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Health Information For Parents
All kids get a fever from time to time. A fever itself usually causes no harm and can actually be a good thing — it’s often a sign that the body is fighting an infection. But a high fever sometimes is a sign of a problem that needs your doctor’s attention.
Here’s how to take your child’s temperature, safely and accurately.
Digital thermometers give the quickest, most accurate readings, and are the only kind that doctors currently recommend. Available in a variety of sizes and shapes, they’re sold at most supermarkets and drugstores.
Read the manufacturer’s instructions to see what the thermometer is designed for and how it signals that the reading is complete.
Digital thermometers are used for these temperature-taking methods:
These types of thermometers aren’t recommended because they’re less accurate:
Glass mercury thermometers were once common, but should not be used because of possible exposure to mercury, an environmental toxin.
As any parent knows, taking a squirming child’s temperature can be a challenge. The best method will depend on a child’s age and temperament.
Turn on the digital thermometer and clear the screen of any old readings. Digital thermometers usually have a plastic, flexible probe with a temperature sensor at the tip and an easy-to-read digital display on the other end. If your thermometer uses disposable plastic sleeves or covers, put one on according to the manufacturer’s instructions. Throw away the sleeve afterward and clean the thermometer according to the manufacturer’s instructions before putting it back in its case.
For babies younger than 3 months, you’ll get the most reliable reading by using a digital thermometer to take a rectal temperature. Call the doctor if your infant is younger than 3 months old and has a temperature of 100.4°F (38°C) or higher.
For babies between 3 months and 6 months old, a digital rectal thermometer is still the best choice. A temporal artery thermometer also can be used.
For kids between 6 months and 4 years old, you can use a digital thermometer to take a rectal temperature. You also can use an tympanic (ear) thermometer or a digital thermometer to take an axillary (armpit) temperature, but they’re less accurate.
For kids 4 years or older, you can usually use a digital thermometer to take an oral temperature if your child will cooperate. But kids who are coughing a lot or breathing through their mouths because of stuffy noses might not be able to keep their mouths closed long enough for an accurate oral reading. In these cases, you can use the temporal, tympanic, rectal, or axillary method (with a digital thermometer).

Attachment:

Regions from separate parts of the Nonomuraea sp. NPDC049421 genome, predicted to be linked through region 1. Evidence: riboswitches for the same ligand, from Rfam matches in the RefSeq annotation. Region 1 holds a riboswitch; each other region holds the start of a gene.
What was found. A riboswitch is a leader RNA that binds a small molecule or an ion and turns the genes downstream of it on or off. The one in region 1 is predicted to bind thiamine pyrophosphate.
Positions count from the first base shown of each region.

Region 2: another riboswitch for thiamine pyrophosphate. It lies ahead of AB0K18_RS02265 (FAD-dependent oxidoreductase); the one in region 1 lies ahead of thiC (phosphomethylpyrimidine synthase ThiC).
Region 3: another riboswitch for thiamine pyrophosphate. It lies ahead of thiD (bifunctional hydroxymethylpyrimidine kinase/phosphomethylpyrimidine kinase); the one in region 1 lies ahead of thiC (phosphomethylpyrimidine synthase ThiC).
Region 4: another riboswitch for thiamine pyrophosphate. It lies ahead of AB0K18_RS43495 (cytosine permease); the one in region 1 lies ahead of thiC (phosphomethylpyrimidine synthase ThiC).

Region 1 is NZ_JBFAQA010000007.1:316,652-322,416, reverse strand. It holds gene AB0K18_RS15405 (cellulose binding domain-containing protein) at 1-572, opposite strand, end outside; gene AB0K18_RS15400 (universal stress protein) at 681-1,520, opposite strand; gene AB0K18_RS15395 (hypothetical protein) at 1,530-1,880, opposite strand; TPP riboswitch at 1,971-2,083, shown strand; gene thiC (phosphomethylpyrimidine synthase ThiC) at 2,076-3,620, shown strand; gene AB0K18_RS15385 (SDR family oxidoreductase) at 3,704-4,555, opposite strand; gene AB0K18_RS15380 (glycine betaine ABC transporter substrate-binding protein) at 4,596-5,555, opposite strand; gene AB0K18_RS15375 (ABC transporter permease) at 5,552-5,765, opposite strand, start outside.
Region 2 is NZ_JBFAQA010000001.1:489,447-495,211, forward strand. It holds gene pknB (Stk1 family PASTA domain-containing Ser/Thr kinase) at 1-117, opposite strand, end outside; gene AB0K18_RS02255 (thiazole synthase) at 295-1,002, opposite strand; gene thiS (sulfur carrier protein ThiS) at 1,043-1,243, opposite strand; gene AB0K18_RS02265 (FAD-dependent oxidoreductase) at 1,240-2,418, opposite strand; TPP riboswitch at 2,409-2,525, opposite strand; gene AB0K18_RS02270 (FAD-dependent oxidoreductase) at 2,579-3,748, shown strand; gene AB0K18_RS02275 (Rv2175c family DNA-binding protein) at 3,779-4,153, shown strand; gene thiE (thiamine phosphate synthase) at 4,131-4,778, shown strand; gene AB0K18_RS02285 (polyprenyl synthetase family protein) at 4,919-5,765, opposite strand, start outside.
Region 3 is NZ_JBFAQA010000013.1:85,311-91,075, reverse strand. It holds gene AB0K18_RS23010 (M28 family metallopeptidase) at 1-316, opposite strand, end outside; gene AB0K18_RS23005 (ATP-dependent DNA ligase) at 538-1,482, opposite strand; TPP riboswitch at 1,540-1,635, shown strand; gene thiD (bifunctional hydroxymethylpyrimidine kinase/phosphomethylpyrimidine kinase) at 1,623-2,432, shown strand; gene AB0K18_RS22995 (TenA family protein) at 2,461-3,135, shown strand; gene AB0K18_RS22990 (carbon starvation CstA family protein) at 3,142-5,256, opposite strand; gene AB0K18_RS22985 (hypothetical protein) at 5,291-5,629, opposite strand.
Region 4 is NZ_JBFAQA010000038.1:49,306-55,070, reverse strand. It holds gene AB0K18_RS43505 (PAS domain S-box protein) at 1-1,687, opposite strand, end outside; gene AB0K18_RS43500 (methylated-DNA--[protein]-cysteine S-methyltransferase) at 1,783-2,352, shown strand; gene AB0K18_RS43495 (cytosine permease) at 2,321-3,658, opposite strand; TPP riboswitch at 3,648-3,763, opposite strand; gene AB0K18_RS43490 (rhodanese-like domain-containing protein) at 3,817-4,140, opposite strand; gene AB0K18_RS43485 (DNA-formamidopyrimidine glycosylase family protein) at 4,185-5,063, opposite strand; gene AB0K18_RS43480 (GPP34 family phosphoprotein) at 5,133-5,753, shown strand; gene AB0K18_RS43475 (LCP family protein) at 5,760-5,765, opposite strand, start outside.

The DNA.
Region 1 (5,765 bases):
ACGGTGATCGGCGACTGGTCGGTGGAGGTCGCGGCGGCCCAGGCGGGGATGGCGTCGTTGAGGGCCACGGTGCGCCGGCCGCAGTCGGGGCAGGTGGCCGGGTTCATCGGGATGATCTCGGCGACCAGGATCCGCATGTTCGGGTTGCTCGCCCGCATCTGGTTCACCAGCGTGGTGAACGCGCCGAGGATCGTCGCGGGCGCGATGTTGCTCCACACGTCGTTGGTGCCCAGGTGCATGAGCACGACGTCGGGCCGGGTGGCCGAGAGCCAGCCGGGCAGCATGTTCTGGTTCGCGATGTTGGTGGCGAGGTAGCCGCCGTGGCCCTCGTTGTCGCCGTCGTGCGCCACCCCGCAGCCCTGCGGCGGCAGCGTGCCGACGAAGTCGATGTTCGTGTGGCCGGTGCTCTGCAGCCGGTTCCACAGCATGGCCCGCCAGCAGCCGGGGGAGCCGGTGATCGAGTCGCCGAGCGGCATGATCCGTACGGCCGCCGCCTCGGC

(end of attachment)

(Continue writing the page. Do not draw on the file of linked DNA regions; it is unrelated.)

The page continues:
Before becoming parents, most people cringe at the thought of taking a rectal temperature. But don’t worry — it’s a simple and safe process.
Then, place your child:
With your other hand:
Taking an oral temperature is easy in an older, cooperative child.
This is a convenient way to take a child’s temperature. Although not as accurate as a rectal or oral temperature in a cooperative child, some parents prefer to take an axillary temperature, especially for kids who can’t hold a thermometer in their mouths.
Whatever method you choose, keep these tips in mind:
Fevers happen when the body’s internal “thermostat” raises the body temperature above normal. This is often the body’s way of fighting infections.
Fevers are usually not cause for alarm – they’re the body’s way of fighting infection. Here’s what to do if your child has a fever.
Dehydration is when the amount of water in the body has dropped too low. Read about what causes dehydration, what it does to your body, and how to prevent it.
Sometimes kids lose fluids and salts through fever, diarrhea, vomiting, or sweating. Here are some tips on preventing or treating dehydration.
Our bodies need water to work properly. Find out more in this article for kids.
Febrile seizures are full-body convulsions caused by high fevers that affect young kids. Although they can be frightening, theyÂ usually stop on their own and don’t cause any other health problems.
The flu is a virus that can make you sick for a week or longer. Find out more in this article for kids.
Every year from October to May, millions of people across the United States come down with the flu. Get the facts on the flu – including how to avoid it.
It can be hard to know if kids are well enough to go to school or childcare. Here are some guidelines.
What are fevers? Why do kids get them? Get the facts on temperatures and fevers in this article for kids.
Antibiotics are powerful medicines that can help kids feel better — but only when they have certain illnesses. Find out if an antibiotic is right for your child.
Note: All information is for educational purposes only. For specific medical advice, diagnoses, and treatment, consult your doctor.
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